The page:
The Fashion of MAD MEN and Jean Bell of Ward

The Fashion of MAD MEN and Jean Bell of Ward

– By Advertiser Staff –

Jean Bell was reading the Wall Street Journal and saw a story about Janie Bryant, the costume designer for the award winning show Mad Men, now in its sixth year.  It is, according to their words:” . . . the first basic cable series ever to win the Emmy for Outstanding Drama Series in four consecutive years.” It follows the lives of the ruthlessly competitive men and women of Madison Avenue advertising, starting in the 50s.

Jean had been watching the show for awhile, admitting that fashion has always been one of her favorite subjects, and she noted that this show, especially, exhibits clothes that were so important to the time when she became fashion conscious; they were the clothes like the ones she wore in the 50s.

Then she reads this article about the woman who is responsible for these clothes designs, and Janie Bryant’s story resonates to her own.  Janie is a Southern woman who grew up in Tennessee.  Her mother and especially her grandmother had been fashion conscious, and this laid seeds for Janie’s growing interests.

Janie’s story stirred memories of Jean’s, of her growing up in Batesburg and joining with her mother who was a working woman in her enjoyment of fashions also.  When Jean began her work life it was at the bank in Batesburg, and she had a business relationship with the owner of a dress shop there – like in some small Southern towns – a shop that carried fine clothes, and in this instance, one-of-a-kind. This was Miss Lona’s shop and she ordered only one of each design, in several sizes. (Many will remember that Edgefield had such a shop, Ruby Holson’s called Ruby’s.)

Each day Jean’s job with the bank took her out on the street checking in with businesses, and she would drop by Miss Lona’s and pick up her bank deposit.  In turn Miss Lona would advise of new shipments.  Jean enjoyed taking some of her money and spending it on clothes, and she collected some handsome outfits in a time (the 50s) when women dressed more “in costume” with hats, shoes, bags and gloves as a part of the ensemble.

Jean said she and girlfriends traveled together, even to New York City, when they had vacations, and their fashions went with them.  Not only did she buy these clothes, but she preserved them.

Now getting back to Janie. As Jean read about her she felt she had something to offer this young Southern woman. She had learned that not only did this young lady work on the Mad Men clothes, but she has been a writer for a number of fashion magazines – one being the Vogue equivalent in Russia.  She has studied in Paris, in New York and then went to LA to take her talents.

Jean lost her own daughter Harriett several years ago. Her lovely daughter would have been the recipient of all these beautiful designs of a special era, but with her death, there was no one to save them for (about 75 pieces in all).  It then occurred to her that maybe Janie could use them for the show.

She contacted her and a relationship developed that is still going.  They call each other from time to time, and Janie writes to her, as well as the costume staff, as seen in one note shown with this story.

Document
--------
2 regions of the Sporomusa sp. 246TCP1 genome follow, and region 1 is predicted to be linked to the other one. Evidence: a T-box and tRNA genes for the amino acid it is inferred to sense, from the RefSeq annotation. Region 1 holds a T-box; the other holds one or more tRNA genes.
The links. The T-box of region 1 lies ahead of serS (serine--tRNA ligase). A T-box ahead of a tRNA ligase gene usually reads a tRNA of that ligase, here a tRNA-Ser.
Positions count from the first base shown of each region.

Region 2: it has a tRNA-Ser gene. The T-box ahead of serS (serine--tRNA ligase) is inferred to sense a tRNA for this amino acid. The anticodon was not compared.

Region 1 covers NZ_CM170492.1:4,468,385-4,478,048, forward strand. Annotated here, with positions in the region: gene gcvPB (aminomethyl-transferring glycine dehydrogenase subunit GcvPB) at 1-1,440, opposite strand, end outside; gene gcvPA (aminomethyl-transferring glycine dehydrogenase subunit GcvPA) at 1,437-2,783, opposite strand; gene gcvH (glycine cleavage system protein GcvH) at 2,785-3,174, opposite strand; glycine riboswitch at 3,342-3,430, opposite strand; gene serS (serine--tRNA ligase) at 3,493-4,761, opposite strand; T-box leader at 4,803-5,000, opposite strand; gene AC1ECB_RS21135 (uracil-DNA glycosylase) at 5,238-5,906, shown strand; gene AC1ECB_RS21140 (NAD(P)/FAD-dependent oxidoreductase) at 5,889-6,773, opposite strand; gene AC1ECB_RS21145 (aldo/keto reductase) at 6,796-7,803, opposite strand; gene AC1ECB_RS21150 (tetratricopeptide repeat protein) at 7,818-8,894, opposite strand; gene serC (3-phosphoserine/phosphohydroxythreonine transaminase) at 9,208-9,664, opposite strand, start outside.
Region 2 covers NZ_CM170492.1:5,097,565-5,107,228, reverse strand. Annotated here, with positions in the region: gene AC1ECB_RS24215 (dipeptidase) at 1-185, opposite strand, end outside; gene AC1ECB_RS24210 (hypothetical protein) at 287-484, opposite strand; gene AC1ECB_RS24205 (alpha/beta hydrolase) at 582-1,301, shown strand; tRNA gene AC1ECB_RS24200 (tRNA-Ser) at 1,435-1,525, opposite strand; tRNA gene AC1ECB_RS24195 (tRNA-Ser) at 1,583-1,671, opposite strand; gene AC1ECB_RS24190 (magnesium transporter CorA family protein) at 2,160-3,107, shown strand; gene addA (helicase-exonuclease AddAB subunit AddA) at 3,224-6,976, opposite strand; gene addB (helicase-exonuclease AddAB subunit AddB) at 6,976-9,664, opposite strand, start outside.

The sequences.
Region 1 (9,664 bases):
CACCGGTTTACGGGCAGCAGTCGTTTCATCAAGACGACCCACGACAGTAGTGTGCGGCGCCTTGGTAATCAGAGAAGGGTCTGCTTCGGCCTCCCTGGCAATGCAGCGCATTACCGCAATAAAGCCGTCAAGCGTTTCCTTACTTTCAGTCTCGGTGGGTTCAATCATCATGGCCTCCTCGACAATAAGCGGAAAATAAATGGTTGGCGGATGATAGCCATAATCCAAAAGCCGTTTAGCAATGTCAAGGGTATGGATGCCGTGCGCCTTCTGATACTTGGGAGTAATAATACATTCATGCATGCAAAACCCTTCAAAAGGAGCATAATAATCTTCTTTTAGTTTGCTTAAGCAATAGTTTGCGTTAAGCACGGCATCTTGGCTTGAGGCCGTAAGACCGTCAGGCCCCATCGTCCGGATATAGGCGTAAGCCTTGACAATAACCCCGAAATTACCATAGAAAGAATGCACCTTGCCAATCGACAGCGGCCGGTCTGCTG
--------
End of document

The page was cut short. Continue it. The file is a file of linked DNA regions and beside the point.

As one might suspect, Jean offered these fashions to Janie and she was so pleased.  “She called me,” said Jean, ”and she was thrilled.”  Janie said, “Send what you can right away.”  And so she did and now they are being assimilated into the wardrobes of these stars, either as actual costumes or they are being copied.

“They are having to be altered,” says Jean; she was a size 4 petite.  “Most of these stars are zeros and twos,” according to Jean.

This happened one year ago.  She has even sent, at Janie’s request, peignoirs from Jean’s trousseau.

Recently Janie married a musician, and she called Jean to tell her about the wedding. Jean says she feels maybe she is a grandmother substitute.  Janie was exclaiming that her wedding dress was a Priscilla of Boston, a style that was especially known in the 50s.  Jean told to her that her own wedding dress was a Priscilla of Boston, one that she had seen in a magazine and Miss Lona had ordered for her.

Most folks know Jean’s husband.  They were married in the1950s.  They met when he returned from the Korean War; he had also served in WWII.  Their courtship was a whirlwind of several months before their marriage.  Jean continued her interest in fashions and this became an asset along the way in that Harry Bell, her husband, became prominent in agriculture. At one time he was named one of the three outstanding men in agriculture of the 20th century. (Bell’s great contribution was in spearheading the drive to wipe out the boll weevil.) He served on boards and committees, under a number of Presidents, and their travels and appearances during the 60s, 70s and 80s required clothes to meet the demands of these jobs.

Her interest in fashion has continued, but the most fun seems to have been in those earlier designs that she held for so long, and now are in the hands of Janie Bryant and the Mad Men costume department.

This is a story I chased, somewhat. It is such fun to link the interesting and resourceful folks of our area with the exciting world of the famous and, in this case, fabulous fashions.  Jean Bell made the link to fashions seen on television through sharing a wardrobe that will be seen, either as copies or through alterations, in the MAD MEN seriesHere is her storyAnd if you loved the clothes of the 50s and early 60s, you will love this story. Ed. Note

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